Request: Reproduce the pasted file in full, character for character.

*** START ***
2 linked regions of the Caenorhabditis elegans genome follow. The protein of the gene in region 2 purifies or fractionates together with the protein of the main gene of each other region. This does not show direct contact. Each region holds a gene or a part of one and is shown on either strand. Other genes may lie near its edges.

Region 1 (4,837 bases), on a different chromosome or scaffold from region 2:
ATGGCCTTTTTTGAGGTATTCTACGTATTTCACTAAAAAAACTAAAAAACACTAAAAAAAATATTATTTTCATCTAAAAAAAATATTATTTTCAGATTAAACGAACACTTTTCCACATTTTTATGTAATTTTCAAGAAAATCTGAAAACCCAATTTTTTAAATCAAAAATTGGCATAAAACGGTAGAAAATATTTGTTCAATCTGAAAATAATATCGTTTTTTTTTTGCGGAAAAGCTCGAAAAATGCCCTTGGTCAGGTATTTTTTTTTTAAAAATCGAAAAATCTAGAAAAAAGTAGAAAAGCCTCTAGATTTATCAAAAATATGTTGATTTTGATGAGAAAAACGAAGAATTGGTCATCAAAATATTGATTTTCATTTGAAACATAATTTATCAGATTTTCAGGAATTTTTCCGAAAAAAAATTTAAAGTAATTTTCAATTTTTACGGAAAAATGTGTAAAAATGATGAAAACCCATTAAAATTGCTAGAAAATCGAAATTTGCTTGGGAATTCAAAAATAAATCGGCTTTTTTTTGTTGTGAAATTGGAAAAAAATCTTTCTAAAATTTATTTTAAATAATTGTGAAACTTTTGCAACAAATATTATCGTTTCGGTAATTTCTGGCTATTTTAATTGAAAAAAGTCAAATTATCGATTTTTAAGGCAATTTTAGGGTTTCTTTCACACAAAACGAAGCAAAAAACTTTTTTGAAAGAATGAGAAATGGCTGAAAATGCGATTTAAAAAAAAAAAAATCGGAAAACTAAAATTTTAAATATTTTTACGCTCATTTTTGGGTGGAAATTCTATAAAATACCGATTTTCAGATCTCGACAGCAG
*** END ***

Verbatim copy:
2 linked regions of the Caenorhabditis elegans genome follow. The protein of the gene in region 2 purifies or fractionates together with the protein of the main gene of each other region. This does not show direct contact. Each region holds a gene or a part of one and is shown on either strand. Other genes may lie near its edges.

Region 1 (4,837 bases), on a different chromosome or scaffold from region 2:
ATGGCCTTTTTTGAGGTATTCTACGTATTTCACTAAAAAAACTAAAAAACACTAAAAAAAATATTATTTTCATCTAAAAAAAATATTATTTTCAGATTAAACGAACACTTTTCCACATTTTTATGTAATTTTCAAGAAAATCTGAAAACCCAATTTTTTAAATCAAAAATTGGCATAAAACGGTAGAAAATATTTGTTCAATCTGAAAATAATATCGTTTTTTTTTTGCGGAAAAGCTCGAAAAATGCCCTTGGTCAGGTATTTTTTTTTTAAAAATCGAAAAATCTAGAAAAAAGTAGAAAAGCCTCTAGATTTATCAAAAATATGTTGATTTTGATGAGAAAAACGAAGAATTGGTCATCAAAATATTGATTTTCATTTGAAACATAATTTATCAGATTTTCAGGAATTTTTCCGAAAAAAAATTTAAAGTAATTTTCAATTTTTACGGAAAAATGTGTAAAAATGATGAAAACCCATTAAAATTGCTAGAAAATCGAAATTTGCTTGGGAATTCAAAAATAAATCGGCTTTTTTTTGTTGTGAAATTGGAAAAAAATCTTTCTAAAATTTATTTTAAATAATTGTGAAACTTTTGCAACAAATATTATCGTTTCGGTAATTTCTGGCTATTTTAATTGAAAAAAGTCAAATTATCGATTTTTAAGGCAATTTTAGGGTTTCTTTCACACAAAACGAAGCAAAAAACTTTTTTGAAAGAATGAGAAATGGCTGAAAATGCGATTTAAAAAAAAAAAAATCGGAAAACTAAAATTTTAAATATTTTTACGCTCATTTTTGGGTGGAAATTCTATAAAATACCGATTTTCAGATCTCGACAGCAG